This blog post contains Amazon affiliate links. As an Amazon Associate, I earn a small commission from qualifying purchases. This comes at no cost to you. Thanks for your support of Math = Love!
Here’s a third hidden equation puzzle from Erich Friedman. Circle one symbol in each column so that a true equation results reading from left to right.
I love to use these hidden equation puzzles with dry erase pockets in my classroom.
MATH = LOVE RECOMMENDS…
I cannot imagine teaching math without my dry erase pockets! They instantly make any activity more engaging and save me countless hours at the copy machine since I can use the same class sets of copies year after year.
Here are my current go-to recommendations:
If you don’t have a classroom set of dry erase pockets, you could also use heavy duty sheet protectors. But, I highly recommend investing in a classroom set of the pockets since they are so much more durable.
I found this puzzle in Puzzle Box, Volume 2 which is one of the volumes in my favorite collection of printed puzzles. Erich Friedman has a gigantic collection of free puzzles on his website that are worth taking a look at, as well!
Digital Version of Hidden Equation Puzzle 3
Kathy Henderson has created a digital version of this Hidden Equation Puzzle 3 in Desmos Activity Builder.
Free Download of Hidden Equation Puzzle 3
Hidden Equation 3 (PDF) (1243 downloads)
Hidden Equation 3 (Editable Publisher File ZIP) (310 downloads)
Want more puzzles? Check out my puzzles page!
I intentionally do not make answers to the printable math puzzles I share on my blog available online because I strive to provide learning experiences for my students that are non-google-able. I would like other teachers to be able to use these puzzles in their classrooms as well without the solutions being easily found on the Internet.
However, I do recognize that us teachers are busy people and sometimes need to quickly reference an answer key to see if a student has solved a puzzle correctly or to see if they have interpreted the instructions properly.
If you are a teacher who is using these puzzles in your classroom, please send me an email at email@example.com with information about what you teach and where you teach. I will be happy to forward an answer key to you.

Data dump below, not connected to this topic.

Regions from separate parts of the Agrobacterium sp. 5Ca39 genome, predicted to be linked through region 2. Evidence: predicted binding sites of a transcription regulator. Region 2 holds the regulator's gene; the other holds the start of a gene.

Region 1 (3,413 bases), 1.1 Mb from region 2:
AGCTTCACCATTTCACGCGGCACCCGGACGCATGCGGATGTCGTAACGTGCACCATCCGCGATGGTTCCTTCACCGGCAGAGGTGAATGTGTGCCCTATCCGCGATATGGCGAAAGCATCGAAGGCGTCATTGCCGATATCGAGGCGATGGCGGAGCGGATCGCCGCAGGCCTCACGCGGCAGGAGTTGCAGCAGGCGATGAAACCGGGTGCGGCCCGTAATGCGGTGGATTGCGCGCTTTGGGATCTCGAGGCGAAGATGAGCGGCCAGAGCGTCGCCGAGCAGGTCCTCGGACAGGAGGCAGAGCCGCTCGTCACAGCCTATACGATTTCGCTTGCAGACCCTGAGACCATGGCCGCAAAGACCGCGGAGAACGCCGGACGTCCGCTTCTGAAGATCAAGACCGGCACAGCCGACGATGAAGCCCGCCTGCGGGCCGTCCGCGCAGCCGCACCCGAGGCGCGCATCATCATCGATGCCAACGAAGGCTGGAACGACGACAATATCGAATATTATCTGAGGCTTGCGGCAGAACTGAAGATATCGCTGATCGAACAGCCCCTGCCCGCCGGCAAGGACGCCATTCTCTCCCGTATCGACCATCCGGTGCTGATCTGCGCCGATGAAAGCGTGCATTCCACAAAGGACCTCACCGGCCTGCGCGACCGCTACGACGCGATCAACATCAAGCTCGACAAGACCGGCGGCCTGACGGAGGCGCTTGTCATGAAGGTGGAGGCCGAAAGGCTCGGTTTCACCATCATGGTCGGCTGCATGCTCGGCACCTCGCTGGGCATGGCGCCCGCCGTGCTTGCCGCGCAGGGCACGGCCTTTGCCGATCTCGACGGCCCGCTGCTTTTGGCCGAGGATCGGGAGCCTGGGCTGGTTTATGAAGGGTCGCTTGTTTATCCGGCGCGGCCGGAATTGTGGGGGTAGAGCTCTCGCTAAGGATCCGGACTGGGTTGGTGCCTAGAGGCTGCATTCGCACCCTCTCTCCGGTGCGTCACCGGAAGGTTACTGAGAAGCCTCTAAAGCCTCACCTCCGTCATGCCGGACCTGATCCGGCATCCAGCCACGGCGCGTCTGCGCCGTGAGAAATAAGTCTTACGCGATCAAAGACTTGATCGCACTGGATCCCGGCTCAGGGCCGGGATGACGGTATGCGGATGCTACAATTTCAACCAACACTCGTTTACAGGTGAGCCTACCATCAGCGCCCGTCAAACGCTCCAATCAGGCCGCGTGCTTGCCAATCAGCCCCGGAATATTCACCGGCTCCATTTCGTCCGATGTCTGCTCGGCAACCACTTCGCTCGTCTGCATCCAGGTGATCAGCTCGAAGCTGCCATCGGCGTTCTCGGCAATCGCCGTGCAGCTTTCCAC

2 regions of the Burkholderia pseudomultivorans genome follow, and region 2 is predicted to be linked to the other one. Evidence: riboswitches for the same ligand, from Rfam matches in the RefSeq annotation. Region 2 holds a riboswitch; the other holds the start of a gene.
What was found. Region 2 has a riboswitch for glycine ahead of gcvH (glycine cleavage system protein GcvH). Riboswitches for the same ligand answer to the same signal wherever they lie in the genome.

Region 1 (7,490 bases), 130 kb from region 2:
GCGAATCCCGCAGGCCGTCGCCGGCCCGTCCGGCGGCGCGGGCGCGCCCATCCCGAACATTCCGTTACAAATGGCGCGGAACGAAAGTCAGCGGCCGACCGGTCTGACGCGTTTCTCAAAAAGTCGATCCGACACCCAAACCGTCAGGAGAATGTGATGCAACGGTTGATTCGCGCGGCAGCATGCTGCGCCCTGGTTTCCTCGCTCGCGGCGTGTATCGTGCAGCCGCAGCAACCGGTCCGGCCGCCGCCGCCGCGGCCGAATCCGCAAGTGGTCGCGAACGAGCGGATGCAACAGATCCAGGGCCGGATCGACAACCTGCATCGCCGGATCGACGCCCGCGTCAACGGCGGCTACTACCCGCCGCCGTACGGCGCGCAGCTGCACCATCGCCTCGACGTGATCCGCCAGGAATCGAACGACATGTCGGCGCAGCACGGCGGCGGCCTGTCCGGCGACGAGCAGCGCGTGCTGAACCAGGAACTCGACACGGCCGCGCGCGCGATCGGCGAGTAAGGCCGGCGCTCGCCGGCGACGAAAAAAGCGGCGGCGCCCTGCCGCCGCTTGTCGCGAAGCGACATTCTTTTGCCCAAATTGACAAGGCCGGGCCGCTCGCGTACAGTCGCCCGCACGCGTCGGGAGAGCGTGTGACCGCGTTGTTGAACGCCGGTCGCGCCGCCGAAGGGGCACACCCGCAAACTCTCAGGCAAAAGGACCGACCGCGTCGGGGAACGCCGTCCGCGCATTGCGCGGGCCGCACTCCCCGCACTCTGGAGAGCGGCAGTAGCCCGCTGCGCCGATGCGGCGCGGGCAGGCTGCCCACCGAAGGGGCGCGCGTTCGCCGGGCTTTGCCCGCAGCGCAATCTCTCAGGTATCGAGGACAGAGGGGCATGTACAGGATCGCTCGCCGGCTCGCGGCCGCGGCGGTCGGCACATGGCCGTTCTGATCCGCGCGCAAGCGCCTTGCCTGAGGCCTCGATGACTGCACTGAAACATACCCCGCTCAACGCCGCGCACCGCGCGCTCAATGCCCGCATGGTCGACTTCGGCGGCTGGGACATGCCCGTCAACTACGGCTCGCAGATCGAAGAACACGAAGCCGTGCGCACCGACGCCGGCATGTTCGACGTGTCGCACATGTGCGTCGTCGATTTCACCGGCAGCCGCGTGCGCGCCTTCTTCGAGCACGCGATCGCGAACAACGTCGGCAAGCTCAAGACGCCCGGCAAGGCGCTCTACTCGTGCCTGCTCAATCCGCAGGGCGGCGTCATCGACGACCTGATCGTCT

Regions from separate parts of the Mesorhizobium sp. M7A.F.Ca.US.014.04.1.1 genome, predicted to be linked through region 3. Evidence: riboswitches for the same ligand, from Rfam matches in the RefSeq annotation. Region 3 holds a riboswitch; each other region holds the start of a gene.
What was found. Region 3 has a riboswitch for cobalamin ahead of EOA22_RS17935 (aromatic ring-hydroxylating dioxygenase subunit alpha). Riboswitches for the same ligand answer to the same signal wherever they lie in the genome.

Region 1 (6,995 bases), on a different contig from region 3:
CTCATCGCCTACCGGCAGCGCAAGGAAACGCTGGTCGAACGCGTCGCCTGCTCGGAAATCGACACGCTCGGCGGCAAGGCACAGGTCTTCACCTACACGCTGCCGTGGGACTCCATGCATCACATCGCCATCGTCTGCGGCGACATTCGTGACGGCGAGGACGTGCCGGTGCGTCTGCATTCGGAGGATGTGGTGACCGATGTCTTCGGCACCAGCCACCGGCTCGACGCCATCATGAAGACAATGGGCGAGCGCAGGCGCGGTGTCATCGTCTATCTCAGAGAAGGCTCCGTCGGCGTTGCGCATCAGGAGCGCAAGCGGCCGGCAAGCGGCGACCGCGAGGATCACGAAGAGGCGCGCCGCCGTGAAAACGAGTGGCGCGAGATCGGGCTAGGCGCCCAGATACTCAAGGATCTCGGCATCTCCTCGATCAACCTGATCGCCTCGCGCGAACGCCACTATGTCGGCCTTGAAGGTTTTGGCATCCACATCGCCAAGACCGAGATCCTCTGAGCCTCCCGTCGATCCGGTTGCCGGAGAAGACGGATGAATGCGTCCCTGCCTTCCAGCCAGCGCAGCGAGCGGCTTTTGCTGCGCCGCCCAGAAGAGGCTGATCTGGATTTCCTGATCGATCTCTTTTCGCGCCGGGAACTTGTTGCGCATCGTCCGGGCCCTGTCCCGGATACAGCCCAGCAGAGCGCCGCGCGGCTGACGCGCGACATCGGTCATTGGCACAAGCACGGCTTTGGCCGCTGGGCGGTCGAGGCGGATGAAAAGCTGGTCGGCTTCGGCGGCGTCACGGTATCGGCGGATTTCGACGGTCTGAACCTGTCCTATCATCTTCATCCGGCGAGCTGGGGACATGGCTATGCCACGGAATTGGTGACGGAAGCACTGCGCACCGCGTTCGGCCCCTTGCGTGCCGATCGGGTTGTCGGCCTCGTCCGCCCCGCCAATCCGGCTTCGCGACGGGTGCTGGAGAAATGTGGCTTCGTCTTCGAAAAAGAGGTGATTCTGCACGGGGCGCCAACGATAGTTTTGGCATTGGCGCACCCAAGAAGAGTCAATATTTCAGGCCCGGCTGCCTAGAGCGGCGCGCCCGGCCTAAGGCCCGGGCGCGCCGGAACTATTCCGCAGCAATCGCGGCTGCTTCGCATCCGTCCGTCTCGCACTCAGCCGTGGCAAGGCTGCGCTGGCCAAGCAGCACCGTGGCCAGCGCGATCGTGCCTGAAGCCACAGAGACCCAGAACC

More Number Puzzles
- 3-1-4 Pi Day Number Challenge
- Fours Challenge Puzzle
- 2023 Challenge: Yearly Number Challenge
- Threes Challenge
- Twos Challenge
- 7 Free Printable Math Challenges to Enjoy
- Twosday Challenge Activity
- Strimko Puzzles in the Classroom
- Rotated Square Puzzle
- Make 30 Puzzles
- Which Side of the Line Numbers Puzzle
- Simple Sums Puzzle
- Sums Puzzle
- Twenty Cubes Puzzle
- Number Strips Puzzle
- Pips Puzzle
- Triangle Sums Puzzle
- In a Row Puzzle
- Square Sudokus
- Magic Square 15 Puzzle
- Make It Pythagorean Puzzles
- Hidden Equation Puzzle 3
- Measurement Puzzlers
- Make Six Puzzle – Number Challenge
- Hidden Equation Puzzle 2
- See and Say Sequence Puzzle
- Pattern 15 and Pattern 30 Puzzles
- Sum to Twenty-One Puzzle
- Number Ball Puzzles by Naoki Inaba
- 9-10-11-12 Challenge
- Hidato Puzzles
- Plus Times Puzzles
- Three Numbers Puzzle
- Equation Puzzle
- Sum to Thirty Puzzle
- The Splice is Right Puzzle
- Up to Specs Puzzle
- Equation Rotation Puzzle
- Tic Tac Total Puzzle
- Only Takes and Adds Puzzle
- 20 x 9 Challenge
- Big Magic – A Printable Magic Square Puzzle
- TIGO Puzzles
- Step Puzzles by Naoki Inaba – A Logic Puzzle for Introducing Arithmetic Sequences
- Is it Possible Divisibility Puzzle
- Genius Blocks
- Nine Squares Puzzle
- Twelve Envelopes Puzzle
- Twos to Nines Challenges
- Factor Tree Puzzles Inspired by Dr. Harold Reiter
- Seven Times Seventy Puzzle
- Hidden Equation Puzzle 1
- Sum to Twenty Puzzle by Marcy Cook
- Maximize the Sum Puzzle
- Strimko Logic Puzzles Review
- Perfect Square Puzzle
- Crazy Eight Paper Folding Puzzle
- Post-It Note Puzzle
- How Far Can YOU Climb? – An Activity by Frank Tapson
- Angle Mazes by Naoki Inaba
- The 5-4-3-2-1 Challenge
- Japanese Logic Puzzles for the Secondary Math Classroom
- Area Maze Puzzles from Naoki Inaba
- KenKen In The Classroom
- Futoshiki Puzzles
- Petals Around the Rose
- Hashi Puzzles
- Shikaku Puzzles
- Nonogram Puzzles
- Four Fours Challenge Activity
- 31-derful Puzzle
- Digit Cells Puzzle
Friday 13th of August 2021
Never mind, I solved the puzzle shortly after posting my original question. The black circles represent multiplication signs.
Sunday 15th of August 2021
Sorry for the confusion!
Friday 13th of August 2021
Are the black circles intended to represent decimal points or multiplication signs?
Wednesday 2nd of June 2021
I absolutely love all your activities! This hidden equations activity is great. It gets the kids really thinking about the math and really shows if the kids conceptually understand equations and math operations in general.